New Rule: Residents In Nine States Will Need Passports For Domestic Flights in 2018

If you are a resident of Kentucky, Maine, Minnesota, Missouri, Montana, Oklahoma, Pennsylvania, South Carolina or Washington, come January 22, 2018, you’ll actually need to have something like a passport to hop a flight to somewhere else in the US, because your state issued drivers license/ID card ain’t up to federal snuff. Come October 1, 202, other states may also no longer be able to use their drivers licenses.

According to the DHS, here’s a current map of which states are in compliance. Presumably a lot of the states in blue – under review – will be approved by 2020, but who knows.

 Posted by at 4:25 pm
Oct 082017
 

Got them done a little early this time, so here’s a review of what the APR Patrons will be receiving:

Patrons will receive:

A proposal brochure on the C-135A cargo transport

A brochure about the Shuttle-C

A well illustrated NASA-produced booklet from the mid 1980’s describing the space station as them conceived

A large format diagram showing a wind tunnel model of the Titan III/Dyna Soar

A CAD diagram of the ca. 2001 Russian TsAGI Integrated Wing Body large passenger transport jetliner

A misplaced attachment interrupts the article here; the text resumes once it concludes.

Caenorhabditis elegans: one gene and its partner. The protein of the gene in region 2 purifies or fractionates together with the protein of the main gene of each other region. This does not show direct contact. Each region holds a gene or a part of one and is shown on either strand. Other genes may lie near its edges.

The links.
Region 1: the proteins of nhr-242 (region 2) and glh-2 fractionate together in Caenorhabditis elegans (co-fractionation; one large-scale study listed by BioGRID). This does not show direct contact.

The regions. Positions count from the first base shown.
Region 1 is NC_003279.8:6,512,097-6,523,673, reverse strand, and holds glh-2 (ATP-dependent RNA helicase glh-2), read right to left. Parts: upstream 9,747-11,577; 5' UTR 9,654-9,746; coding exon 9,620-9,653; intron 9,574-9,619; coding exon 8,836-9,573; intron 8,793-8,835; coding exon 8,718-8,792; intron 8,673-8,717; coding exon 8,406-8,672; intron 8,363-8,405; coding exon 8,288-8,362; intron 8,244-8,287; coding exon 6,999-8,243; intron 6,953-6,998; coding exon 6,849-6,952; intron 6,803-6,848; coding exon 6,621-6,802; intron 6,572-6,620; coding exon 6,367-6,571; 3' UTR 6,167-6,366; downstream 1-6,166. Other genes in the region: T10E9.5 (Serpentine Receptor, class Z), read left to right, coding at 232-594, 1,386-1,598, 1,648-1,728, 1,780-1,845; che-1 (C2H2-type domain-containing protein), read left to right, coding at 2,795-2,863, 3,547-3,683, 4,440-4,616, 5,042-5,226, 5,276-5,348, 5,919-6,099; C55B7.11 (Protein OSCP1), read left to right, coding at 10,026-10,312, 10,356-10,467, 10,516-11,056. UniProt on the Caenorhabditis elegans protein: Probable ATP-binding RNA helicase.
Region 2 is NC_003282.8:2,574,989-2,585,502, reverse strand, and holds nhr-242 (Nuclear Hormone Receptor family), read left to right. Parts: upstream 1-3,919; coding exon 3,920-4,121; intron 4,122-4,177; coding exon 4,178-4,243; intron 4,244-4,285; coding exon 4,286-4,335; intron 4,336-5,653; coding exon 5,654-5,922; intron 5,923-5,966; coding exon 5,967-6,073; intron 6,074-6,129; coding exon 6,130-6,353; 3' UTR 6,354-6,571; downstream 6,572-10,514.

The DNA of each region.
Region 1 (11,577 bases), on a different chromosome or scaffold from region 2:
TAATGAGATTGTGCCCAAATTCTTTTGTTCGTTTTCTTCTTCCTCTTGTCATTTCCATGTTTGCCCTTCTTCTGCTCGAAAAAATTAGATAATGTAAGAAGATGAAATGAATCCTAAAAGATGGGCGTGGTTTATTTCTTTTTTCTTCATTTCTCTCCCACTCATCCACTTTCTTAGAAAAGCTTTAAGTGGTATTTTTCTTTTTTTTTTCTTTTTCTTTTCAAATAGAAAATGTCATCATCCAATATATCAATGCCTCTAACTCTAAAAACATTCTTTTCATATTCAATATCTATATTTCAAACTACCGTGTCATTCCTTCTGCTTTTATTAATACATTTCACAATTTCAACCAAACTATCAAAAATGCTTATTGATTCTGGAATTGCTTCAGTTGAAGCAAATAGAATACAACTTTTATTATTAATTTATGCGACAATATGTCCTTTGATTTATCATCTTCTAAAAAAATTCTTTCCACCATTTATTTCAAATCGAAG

If these are of interest, please consider signing on to the APR Patreon.

 Posted by at 12:32 pm
Oct 062017
 

Interesting:

Boeing-backed, hybrid-electric commuter plane to hit market in 2022

 

It’s a small plane, seating only 12, designed to go about 700 miles at an airspeed of about 340 miles per hour. It is to use two electric motors running off batteries, with a backup jet fuel powered generator to extend range and keep the craft airborne when the batteries run dry. Improvements in battery technology would allow the plane to be fully electric and to eventually extend range. As a small aircraft it is meant to operate from smaller non-hub airports, theoretically shaving hours off actual trip time due to avoiding the nightmare that is modern airport security theater.

 

 Posted by at 10:40 pm